Balduin Göner AKA Baldwin ‘Paul’ Goener
Balduin Göner, later known as Baldwin ‘Paul’ Goener, was a German born man who lived most of his life in Queensland, Australia. He was a naturalised British subject for 27 years when World War Two broke out. His naturalisation was issued on July 17th 1912, three years after his arrival in Australia. He was investigated and interned among beliefs that he was not behaving as a true British citizen in Australia. In the documents concerning Göner it is said that he was a mechanic, and a clever man who held correspondences which concluded with the phrase ‘Heil Hitler’. Many other comments are made about this gentleman in many reports, all of which aim to suggest that Göner was acting as a spy for his Father land. This led to his internment in Gaythorne, Queensland, and in Tatura camps between September of 1941 and October of 1944.
Despite being a naturalised British subject for almost three decades, this man was locked up, had his rights taken
away from him and was treated as a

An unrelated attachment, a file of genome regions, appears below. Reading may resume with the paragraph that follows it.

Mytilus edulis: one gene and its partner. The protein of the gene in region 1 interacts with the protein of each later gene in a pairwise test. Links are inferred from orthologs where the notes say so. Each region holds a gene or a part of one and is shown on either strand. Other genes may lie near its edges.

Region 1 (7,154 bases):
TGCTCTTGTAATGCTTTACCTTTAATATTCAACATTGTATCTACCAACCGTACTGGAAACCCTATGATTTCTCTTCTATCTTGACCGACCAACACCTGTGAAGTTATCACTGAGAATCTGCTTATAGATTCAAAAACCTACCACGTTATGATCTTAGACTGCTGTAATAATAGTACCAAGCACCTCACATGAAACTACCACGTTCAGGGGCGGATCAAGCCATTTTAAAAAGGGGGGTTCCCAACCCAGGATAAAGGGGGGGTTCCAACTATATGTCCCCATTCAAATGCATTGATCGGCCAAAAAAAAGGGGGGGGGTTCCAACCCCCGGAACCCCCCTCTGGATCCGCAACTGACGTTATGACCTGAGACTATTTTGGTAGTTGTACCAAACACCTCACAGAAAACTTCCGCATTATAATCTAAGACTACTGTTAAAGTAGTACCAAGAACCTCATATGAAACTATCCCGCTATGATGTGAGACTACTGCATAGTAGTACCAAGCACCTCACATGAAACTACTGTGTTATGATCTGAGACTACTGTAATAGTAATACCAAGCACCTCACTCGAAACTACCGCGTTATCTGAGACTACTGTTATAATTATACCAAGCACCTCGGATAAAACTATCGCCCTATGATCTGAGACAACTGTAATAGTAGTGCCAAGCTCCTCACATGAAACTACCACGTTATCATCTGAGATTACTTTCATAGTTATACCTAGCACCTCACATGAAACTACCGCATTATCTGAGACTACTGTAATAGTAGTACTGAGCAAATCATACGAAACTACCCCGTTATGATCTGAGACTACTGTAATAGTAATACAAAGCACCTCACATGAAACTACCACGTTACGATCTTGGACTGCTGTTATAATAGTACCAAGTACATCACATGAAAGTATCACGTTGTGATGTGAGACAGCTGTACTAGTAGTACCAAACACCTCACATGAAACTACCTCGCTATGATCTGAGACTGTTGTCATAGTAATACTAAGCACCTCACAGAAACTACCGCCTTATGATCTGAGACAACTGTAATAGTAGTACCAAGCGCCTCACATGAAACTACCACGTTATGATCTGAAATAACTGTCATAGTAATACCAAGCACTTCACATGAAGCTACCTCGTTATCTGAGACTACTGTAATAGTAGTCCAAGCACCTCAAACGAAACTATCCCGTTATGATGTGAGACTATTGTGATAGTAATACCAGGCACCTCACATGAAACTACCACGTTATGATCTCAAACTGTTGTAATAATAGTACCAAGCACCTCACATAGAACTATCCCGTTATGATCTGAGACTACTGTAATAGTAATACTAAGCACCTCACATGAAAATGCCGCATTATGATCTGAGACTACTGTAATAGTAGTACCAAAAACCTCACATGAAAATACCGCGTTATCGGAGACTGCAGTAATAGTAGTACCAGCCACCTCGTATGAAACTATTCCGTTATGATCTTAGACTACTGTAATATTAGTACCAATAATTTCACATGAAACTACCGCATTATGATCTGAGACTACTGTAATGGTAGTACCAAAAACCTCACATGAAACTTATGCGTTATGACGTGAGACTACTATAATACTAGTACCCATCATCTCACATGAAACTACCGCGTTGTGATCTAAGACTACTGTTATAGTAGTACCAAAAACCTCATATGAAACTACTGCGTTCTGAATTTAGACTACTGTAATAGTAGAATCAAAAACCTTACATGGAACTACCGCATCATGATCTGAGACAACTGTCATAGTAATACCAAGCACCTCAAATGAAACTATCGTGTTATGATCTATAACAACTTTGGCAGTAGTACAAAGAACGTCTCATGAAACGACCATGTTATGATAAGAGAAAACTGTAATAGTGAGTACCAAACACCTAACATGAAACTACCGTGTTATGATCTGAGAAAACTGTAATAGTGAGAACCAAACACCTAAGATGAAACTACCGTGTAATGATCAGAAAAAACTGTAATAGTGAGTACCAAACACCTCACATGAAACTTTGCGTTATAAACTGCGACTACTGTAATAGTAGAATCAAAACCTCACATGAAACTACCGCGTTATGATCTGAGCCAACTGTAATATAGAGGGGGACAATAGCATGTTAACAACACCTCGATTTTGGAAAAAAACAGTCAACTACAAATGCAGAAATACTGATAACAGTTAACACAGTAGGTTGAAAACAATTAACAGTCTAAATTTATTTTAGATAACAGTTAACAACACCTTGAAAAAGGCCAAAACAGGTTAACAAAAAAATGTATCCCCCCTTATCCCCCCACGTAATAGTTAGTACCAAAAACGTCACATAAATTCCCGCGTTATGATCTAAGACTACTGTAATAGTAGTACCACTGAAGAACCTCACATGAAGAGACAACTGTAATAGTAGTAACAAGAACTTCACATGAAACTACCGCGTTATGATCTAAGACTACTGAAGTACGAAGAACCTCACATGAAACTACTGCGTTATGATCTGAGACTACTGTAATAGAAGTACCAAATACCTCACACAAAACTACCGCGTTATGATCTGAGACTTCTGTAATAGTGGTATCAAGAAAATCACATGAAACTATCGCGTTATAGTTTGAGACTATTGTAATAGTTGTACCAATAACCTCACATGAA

prisoner. All of this action took place because he was born in a country that was then involved in WW2. Just two dot points from a large report on Göner by the Commonwealth included comments such as “there is no doubt that he would commit acts of sabotage”, that he was “the ideal type” to do so, and that he knew too much about the war and its progress. All of the aforementioned report follows on to condemn Göner as a criminal, a spy, and a disloyal British subject living within Australia. Whether or not this is all true remains unknown to the public, as the matter of civilian internees is not portrayed in the media and is a little researched part of Australian history. However, when sorting through communications between Göner, his family and others known to him, a contradiction of his loyalty becomes visible. The image below contains two letters, one from Göner and one to him that clearly shows a loyalty to his adopted country of Australia, and then another loyalty to his fatherland of Germany. It can be seen how the Commonwealth may have speculated that Göner was more loyal to his home country than Australia, therefore resulting in him possibly acting as a spy.